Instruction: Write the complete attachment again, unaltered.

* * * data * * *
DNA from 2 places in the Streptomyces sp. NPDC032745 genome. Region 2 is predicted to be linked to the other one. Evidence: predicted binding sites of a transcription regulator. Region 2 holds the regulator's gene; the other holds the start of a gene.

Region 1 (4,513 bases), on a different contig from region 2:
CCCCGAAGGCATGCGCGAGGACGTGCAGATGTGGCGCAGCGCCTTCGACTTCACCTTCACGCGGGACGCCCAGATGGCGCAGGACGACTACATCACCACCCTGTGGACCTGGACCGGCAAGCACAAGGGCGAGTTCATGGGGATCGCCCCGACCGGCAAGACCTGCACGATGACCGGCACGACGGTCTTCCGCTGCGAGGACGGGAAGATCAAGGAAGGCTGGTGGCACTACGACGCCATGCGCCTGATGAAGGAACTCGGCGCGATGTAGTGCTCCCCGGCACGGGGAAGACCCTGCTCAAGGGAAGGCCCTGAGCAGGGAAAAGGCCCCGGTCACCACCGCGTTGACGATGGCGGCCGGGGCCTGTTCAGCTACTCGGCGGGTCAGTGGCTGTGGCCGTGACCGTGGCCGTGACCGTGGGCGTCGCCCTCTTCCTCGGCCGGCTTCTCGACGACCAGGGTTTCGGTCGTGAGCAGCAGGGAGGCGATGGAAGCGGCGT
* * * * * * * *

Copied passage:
DNA from 2 places in the Streptomyces sp. NPDC032745 genome. Region 2 is predicted to be linked to the other one. Evidence: predicted binding sites of a transcription regulator. Region 2 holds the regulator's gene; the other holds the start of a gene.

Region 1 (4,513 bases), on a different contig from region 2:
CCCCGAAGGCATGCGCGAGGACGTGCAGATGTGGCGCAGCGCCTTCGACTTCACCTTCACGCGGGACGCCCAGATGGCGCAGGACGACTACATCACCACCCTGTGGACCTGGACCGGCAAGCACAAGGGCGAGTTCATGGGGATCGCCCCGACCGGCAAGACCTGCACGATGACCGGCACGACGGTCTTCCGCTGCGAGGACGGGAAGATCAAGGAAGGCTGGTGGCACTACGACGCCATGCGCCTGATGAAGGAACTCGGCGCGATGTAGTGCTCCCCGGCACGGGGAAGACCCTGCTCAAGGGAAGGCCCTGAGCAGGGAAAAGGCCCCGGTCACCACCGCGTTGACGATGGCGGCCGGGGCCTGTTCAGCTACTCGGCGGGTCAGTGGCTGTGGCCGTGACCGTGGCCGTGACCGTGGGCGTCGCCCTCTTCCTCGGCCGGCTTCTCGACGACCAGGGTTTCGGTCGTGAGCAGCAGGGAGGCGATGGAAGCGGCGT